I write poetry and lyric essays, mostly about the natural world and environmental issues. Occasionally, about political topics. I'm interested in exploring types of sentience, the meaning of "presence," and the intersection of science and spirituality--as well as the upheavals of climate change.
My fiction was published in The Kenyon Review (years ago.) Most recently, I was the featured poet of the month in the Kosmos Journal newsletter https://www.kosmosjournal.org/news/featu....
I have an MA but not in creative writing. I've taken several university writing courses, participated in two ongoing writing workshops and enjoy working supportively with others to deepen our work and make it shine.
Originally from the U.S., I now live on a working-toward sustainable farm in the northern highlands of Tanzania. We're on the edge of a forest where elephants wander (as do I when they are not around.) Given the distance and time zone differences, my participation is limited to online workshops at feasible times.
I am looking for a group of writers who want to workshop each other's pieces. I have many years of formal and informal workshopping experience, and I genuinely enjoy reading works in progress.
Hello! My name is Phia and I'm excited about joining a writer's group. I'm somewhat new to writing poetry and this is the first time I will be sharing some of my work. I'm looking for support, advice, and critique, as well as a community of writers to share the process with. I'm looking forward to meeting new people and writing with more consistency.
Deep Wild Journal is the home for creative work inspired by journeys to places where there are no roads. We seek work that conjures the experiences, observations, and insights of backcountry journeys. By “backcountry,” we mean away from paved roads on journeys undertaken by foot, skis, snowshoes, kayak, canoe, horse, or any other non-motorized means of conveyance.
We are open to a wide spectrum of carefully-crafted work, from the personal to the political (however you construe that word). We invite you to send up to three poems or one or more prose pieces (creative nonfiction or fiction), double-spaced, up to about 3,000 words total. We will consider longer prose pieces of exceptional merit. Previously published is welcome, with permissions.
Each year, we sponsor a no-fee Student Writing Contest, with publication and cash awards for top winners. For the 2022 contest, we will be seeking creative nonfiction essays from students enrolled in graduate studies. Submissions accepted from November 15 to March 1.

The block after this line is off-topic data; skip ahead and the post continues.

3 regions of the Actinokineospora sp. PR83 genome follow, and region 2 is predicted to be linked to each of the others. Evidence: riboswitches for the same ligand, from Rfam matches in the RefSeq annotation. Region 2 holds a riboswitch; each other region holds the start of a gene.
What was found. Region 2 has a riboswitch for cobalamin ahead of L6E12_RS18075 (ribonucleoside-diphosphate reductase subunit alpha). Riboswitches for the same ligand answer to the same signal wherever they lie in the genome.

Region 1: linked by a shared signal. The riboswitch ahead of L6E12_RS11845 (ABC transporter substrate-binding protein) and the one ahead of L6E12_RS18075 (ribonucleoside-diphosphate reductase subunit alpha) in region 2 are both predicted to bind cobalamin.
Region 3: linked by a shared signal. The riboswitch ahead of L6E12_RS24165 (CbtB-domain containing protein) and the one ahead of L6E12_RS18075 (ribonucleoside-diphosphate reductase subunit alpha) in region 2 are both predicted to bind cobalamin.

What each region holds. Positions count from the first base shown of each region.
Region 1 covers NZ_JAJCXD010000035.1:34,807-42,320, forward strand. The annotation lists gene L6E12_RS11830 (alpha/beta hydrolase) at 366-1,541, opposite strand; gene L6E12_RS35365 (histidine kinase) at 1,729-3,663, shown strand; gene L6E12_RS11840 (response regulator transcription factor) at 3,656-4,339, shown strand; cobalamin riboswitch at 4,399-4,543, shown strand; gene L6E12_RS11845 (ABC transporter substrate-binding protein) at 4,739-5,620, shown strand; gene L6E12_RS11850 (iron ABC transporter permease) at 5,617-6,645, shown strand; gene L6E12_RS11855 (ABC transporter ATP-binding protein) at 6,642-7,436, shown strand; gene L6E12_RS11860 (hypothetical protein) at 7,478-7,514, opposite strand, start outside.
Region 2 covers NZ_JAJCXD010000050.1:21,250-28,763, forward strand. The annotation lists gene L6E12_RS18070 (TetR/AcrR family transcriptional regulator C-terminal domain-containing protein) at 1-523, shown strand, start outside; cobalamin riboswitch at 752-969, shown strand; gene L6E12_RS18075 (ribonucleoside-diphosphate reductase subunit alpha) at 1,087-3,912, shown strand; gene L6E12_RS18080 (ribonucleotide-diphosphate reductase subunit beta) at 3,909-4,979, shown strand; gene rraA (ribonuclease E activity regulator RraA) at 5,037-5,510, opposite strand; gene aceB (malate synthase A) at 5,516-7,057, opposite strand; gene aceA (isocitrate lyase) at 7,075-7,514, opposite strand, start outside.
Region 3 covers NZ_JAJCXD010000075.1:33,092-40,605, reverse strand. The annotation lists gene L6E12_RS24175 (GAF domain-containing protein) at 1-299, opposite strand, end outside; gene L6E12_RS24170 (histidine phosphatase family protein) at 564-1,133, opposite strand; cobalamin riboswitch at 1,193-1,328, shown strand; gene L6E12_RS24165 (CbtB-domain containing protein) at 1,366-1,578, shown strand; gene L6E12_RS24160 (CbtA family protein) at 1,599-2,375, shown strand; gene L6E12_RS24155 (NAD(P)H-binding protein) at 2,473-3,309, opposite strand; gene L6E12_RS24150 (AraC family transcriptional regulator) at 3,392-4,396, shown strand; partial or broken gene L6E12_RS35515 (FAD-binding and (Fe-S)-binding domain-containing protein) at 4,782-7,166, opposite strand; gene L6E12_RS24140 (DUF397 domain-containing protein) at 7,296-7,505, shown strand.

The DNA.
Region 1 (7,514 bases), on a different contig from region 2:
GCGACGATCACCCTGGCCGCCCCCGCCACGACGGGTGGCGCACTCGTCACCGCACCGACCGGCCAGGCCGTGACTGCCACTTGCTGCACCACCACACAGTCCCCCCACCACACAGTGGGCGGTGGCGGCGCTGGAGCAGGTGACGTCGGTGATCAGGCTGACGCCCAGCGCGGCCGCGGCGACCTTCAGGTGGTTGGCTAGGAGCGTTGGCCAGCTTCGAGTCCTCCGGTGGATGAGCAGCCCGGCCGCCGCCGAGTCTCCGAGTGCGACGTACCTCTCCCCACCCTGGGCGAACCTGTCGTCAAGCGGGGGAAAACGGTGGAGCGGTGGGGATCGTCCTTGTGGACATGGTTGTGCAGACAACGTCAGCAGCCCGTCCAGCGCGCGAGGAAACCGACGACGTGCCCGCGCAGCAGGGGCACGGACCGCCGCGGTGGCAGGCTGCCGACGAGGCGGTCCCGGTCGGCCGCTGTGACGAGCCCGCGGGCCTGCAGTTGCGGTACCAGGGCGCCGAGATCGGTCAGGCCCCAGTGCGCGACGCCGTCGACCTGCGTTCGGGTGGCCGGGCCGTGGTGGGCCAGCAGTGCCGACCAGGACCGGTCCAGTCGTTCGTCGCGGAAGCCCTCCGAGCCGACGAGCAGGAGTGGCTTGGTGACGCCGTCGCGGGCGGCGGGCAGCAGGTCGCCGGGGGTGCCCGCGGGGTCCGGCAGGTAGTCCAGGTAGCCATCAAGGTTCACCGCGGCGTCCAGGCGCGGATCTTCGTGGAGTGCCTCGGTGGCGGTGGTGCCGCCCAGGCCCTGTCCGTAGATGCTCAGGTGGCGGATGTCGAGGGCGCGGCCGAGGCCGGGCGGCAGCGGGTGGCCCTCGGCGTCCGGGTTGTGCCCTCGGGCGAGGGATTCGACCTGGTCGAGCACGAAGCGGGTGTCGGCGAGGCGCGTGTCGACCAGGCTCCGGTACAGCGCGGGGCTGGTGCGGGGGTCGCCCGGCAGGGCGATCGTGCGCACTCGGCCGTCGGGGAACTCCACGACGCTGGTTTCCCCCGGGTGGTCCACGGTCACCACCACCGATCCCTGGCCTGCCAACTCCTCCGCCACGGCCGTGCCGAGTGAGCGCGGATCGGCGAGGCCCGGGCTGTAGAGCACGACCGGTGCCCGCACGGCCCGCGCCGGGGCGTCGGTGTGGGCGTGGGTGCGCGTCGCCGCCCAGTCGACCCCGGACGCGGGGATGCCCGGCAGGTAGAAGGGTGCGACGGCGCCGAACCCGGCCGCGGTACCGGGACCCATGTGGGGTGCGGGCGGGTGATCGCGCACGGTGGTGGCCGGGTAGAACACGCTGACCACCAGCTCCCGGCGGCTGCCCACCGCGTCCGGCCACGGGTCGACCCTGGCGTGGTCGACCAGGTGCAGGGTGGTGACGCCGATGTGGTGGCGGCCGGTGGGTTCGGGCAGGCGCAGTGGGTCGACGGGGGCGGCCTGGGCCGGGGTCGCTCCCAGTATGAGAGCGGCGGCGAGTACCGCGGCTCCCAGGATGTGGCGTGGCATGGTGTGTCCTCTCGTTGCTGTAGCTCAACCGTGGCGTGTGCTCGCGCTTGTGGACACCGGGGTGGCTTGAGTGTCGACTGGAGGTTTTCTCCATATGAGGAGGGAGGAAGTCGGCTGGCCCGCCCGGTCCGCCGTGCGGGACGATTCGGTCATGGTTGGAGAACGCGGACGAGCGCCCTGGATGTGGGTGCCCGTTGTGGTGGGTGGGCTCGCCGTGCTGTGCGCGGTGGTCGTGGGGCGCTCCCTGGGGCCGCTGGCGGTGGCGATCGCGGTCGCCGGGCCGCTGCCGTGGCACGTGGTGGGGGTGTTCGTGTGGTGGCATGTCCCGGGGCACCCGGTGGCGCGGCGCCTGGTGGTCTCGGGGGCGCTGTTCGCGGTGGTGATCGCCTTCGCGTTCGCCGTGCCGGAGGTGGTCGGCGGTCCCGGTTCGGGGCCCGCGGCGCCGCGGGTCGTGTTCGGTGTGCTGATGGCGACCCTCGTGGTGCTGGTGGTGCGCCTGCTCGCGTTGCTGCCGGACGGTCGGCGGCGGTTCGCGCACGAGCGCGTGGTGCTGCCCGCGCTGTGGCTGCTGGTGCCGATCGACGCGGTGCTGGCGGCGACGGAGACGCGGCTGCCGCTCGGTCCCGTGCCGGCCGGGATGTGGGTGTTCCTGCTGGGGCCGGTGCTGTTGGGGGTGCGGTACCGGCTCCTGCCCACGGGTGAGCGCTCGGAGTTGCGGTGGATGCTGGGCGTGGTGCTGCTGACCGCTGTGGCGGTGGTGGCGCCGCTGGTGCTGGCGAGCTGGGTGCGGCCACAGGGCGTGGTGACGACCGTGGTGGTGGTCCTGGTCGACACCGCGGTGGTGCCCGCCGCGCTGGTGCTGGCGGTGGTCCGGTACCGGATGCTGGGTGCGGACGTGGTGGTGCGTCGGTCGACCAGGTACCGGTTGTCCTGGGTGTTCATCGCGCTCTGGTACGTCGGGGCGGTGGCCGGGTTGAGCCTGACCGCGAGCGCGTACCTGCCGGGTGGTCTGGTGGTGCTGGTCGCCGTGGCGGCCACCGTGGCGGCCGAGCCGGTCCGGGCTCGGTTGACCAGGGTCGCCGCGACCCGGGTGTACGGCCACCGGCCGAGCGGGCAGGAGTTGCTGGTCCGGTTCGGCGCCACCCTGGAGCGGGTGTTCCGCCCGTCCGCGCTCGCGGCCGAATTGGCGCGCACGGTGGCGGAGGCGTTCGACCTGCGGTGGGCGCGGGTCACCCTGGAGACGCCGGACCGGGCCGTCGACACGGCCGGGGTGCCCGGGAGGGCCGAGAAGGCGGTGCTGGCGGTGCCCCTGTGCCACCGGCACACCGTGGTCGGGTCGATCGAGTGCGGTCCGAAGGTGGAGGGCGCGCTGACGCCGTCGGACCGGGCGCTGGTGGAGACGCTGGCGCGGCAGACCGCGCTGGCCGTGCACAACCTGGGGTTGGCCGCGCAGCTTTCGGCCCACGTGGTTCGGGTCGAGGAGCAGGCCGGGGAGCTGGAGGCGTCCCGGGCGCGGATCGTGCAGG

Overcup Press is an independent publishing house with national distribution.
Query letters on these nonfiction topics are of particular interest:
- Creative nonfiction narrative and journalism
- Popular Science Writing
- Environmental/Nature Writing
- Regional U.S. Northwest Topics
- Travel (essay, other related)
- Architecture and Design
- Contemporary Arts and Culture
- Music / Music History / Long-form Music Journalism
We are NOT currently considering queries or submissions from the following genres:
- Children's picture books
- Art/photography books
- Travel guidebooks
- STEM titles (middle grade and YA audience-focused)
- Religious books
- Self-help books
While we are open to style, we’re looking for work that is nuanced, raw, and imagistic with strong elements of the natural world or the human-nature relationship. We tend to favor work that is unexpected, real, evocative, yet subtle, with a strong sense of place and strong imagery. We publish a Spring/Summer issue in April and a Fall/Wnter issue in September. Please keep in mind the seasonal nature of our issues.
Please read our submission guidelines and past issues to see the kind of work we publish.
Hello, I've written my first published book with stories and poems when I was eighteen and contributed my story chapters to three anthologies. I love to write, read and listen to poetry and I look forward to sharing our poems and those of others in our group.
There was a bullfrog I loved. When I was five years old in my Aunt Marcia’s wedding, I said to her, Come see my frog! He was at the pond, just down the hill. “I want to,” she said, but she was the bride and could not leave her party and guests, so I said, I’ll go get him.
All my life I’ve been bringing the frog to the house. A few years after Aunt Marcia’s wedding my mother and I moved to the city and I found lizards in pet shops. We looked at each other through the glass of fish tanks. I remember thinking that a lizard was like a frog, only able to be out of water. My mother let me bring some of the lizards and turtles and snakes home as pets. Now I live in a barn with five big lizards and I am always striving to make a home that will be good for them, and my husband, and me, so we can live together under one roof. Once I said to my husband, No lizards, no love. I didn’t mean that I would not love him, I meant that without lizards in our home I would have a hard time feeling love for my life.
I write nonfiction, and fiction for young readers. I write about lizards, snakes, turtles, and frogs, particularly my relationship with them. I love animals, but it’s reptiles who are not known and not understood, and it’s my job to change that. The hardest part is getting across their value beyond their role in the health of our global ecosystem. I think that in the subtext of whatever I write, I keep saying, try sitting still with a lizard and see how you calm down and start to open, and feel grounded; reconnected with the other, with all life –with your own feelings.